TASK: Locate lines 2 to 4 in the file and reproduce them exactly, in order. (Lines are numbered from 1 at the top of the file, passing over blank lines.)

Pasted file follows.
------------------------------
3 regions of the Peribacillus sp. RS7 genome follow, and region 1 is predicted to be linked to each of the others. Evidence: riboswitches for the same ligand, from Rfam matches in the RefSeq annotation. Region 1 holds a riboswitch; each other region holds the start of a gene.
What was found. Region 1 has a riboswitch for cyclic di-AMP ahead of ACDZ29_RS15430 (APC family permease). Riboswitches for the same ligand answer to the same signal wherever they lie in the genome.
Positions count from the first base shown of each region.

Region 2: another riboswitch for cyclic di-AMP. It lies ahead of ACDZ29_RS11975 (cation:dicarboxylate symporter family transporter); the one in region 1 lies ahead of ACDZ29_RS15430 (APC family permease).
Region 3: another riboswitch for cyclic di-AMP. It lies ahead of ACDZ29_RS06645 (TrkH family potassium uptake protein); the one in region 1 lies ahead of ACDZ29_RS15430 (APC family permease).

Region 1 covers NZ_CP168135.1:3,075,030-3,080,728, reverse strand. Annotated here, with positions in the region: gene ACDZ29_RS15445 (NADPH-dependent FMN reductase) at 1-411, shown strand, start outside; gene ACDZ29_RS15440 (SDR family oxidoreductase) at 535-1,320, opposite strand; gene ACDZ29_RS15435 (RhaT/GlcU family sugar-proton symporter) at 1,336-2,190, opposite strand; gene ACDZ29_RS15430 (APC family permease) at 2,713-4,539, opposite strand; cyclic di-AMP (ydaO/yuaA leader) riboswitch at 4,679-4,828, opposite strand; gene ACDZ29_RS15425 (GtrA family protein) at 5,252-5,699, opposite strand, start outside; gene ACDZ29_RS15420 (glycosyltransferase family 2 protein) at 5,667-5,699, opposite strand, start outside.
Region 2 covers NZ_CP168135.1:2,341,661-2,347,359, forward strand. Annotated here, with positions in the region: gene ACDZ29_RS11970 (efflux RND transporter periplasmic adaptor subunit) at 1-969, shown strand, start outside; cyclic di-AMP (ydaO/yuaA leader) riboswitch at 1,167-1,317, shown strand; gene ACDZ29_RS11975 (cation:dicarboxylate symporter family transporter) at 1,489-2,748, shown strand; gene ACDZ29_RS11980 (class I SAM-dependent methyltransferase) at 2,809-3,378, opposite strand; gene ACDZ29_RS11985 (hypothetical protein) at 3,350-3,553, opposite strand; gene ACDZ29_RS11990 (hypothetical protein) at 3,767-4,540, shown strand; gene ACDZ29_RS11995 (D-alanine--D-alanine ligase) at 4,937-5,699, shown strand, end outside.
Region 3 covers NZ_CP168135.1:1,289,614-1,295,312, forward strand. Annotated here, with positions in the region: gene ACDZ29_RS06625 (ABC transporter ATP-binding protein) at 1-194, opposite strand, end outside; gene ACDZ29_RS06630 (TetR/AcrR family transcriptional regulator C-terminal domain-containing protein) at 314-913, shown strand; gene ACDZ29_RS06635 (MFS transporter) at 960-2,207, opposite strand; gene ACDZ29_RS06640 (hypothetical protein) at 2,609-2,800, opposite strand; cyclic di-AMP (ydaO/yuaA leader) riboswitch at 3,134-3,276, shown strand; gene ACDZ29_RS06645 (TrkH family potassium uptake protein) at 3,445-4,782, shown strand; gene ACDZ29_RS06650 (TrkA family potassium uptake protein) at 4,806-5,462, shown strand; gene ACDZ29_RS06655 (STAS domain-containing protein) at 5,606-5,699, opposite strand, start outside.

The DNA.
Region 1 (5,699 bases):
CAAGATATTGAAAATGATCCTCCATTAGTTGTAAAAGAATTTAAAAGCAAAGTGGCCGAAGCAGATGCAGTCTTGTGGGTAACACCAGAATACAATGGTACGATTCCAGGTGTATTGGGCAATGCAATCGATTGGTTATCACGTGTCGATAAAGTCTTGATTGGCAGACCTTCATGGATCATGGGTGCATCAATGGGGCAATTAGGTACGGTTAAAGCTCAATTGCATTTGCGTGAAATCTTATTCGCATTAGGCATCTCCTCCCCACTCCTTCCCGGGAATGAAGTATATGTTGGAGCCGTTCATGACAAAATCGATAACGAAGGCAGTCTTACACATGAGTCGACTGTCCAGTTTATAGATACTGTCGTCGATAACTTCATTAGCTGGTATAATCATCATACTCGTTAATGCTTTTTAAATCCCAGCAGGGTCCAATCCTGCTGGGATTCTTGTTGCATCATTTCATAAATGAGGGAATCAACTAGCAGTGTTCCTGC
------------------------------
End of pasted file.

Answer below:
What was found. Region 1 has a riboswitch for cyclic di-AMP ahead of ACDZ29_RS15430 (APC family permease). Riboswitches for the same ligand answer to the same signal wherever they lie in the genome.
Positions count from the first base shown of each region.

Region 2: another riboswitch for cyclic di-AMP. It lies ahead of ACDZ29_RS11975 (cation:dicarboxylate symporter family transporter); the one in region 1 lies ahead of ACDZ29_RS15430 (APC family permease).